GNU/Linux Desktop Survival Guide
by Graham Williams
20190421 Open source software came of age when Microsoft, a long time critic of the open source community and defender of its own closed source way, changed it's views in about 2015 to finally embrace open source software and indeed to support GNU/Linux in many ways. Whilst Microsoft Windows retains the market share for desktop computing, the changed landscape for developers and particularly cloud computing has forced the hand of Microsoft and others to recognise the benefits and market demand for open source software. Indeed open source software today has significant and often unrecognised market share with GNU/Linux overtaking Windows on cloud platforms (including Microsoft's Azure). Linux also powers Android phones and Google Chrome OS making it the most widely used operating system on the planet.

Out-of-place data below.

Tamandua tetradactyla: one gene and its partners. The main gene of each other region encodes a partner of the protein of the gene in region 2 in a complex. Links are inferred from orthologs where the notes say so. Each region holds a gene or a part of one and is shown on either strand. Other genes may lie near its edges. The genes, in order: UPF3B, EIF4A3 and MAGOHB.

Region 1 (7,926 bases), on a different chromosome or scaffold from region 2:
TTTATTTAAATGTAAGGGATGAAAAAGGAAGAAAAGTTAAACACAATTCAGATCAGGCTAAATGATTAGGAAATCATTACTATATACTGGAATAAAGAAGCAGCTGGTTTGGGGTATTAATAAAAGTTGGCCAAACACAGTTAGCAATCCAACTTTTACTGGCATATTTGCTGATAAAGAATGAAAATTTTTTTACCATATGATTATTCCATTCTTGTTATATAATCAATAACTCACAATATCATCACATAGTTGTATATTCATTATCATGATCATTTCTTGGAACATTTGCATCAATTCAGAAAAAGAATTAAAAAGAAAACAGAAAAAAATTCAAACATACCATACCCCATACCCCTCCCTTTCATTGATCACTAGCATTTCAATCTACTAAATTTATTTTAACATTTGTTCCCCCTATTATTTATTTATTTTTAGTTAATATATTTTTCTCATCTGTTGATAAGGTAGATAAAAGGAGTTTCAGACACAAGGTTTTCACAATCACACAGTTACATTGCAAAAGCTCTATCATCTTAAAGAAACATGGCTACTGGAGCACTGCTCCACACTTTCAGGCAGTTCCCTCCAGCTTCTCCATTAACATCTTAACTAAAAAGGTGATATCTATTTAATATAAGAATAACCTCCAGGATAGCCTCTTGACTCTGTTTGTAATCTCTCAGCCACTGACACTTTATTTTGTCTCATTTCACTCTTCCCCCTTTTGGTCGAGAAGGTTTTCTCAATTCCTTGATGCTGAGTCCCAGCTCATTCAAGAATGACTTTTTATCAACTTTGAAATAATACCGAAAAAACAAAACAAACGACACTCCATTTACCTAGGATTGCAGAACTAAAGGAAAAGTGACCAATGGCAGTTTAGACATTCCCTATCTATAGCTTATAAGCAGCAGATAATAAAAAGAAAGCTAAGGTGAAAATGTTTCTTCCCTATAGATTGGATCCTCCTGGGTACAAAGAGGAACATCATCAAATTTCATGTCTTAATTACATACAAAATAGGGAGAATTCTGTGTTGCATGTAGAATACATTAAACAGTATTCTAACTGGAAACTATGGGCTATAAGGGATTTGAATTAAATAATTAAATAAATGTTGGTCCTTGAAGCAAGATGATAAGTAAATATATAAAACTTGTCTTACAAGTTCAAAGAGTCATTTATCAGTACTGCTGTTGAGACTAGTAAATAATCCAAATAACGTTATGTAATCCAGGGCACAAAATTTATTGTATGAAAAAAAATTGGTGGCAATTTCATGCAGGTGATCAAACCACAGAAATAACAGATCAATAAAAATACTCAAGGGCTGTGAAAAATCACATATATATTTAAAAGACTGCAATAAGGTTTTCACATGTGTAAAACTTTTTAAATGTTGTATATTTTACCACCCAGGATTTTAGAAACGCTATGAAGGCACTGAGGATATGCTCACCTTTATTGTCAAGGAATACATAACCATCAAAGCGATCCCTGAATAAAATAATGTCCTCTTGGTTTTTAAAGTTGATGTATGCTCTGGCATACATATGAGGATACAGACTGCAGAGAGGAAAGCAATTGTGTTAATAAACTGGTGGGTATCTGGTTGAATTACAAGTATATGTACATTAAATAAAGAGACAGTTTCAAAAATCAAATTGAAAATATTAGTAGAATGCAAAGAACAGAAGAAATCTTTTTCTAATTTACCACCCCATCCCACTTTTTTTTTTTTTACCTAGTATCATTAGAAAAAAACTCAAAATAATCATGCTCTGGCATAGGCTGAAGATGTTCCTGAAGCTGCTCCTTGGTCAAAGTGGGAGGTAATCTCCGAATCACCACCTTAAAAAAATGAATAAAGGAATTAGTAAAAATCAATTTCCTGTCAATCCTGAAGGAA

The cost of GNU/Linux (it is freely available for no purchase fee to whoever wants it) is not the winning formula. In fact, the driving force has been the freedom to view, learn from, and to modify the source code, and to use the software without limitation, freely for whatever purpose we wish. We are free to do so with open source software, and through such freedom we often find that usability, reliability, security, and developerability are enhanced and become the most important issues for many users. Open source excels here.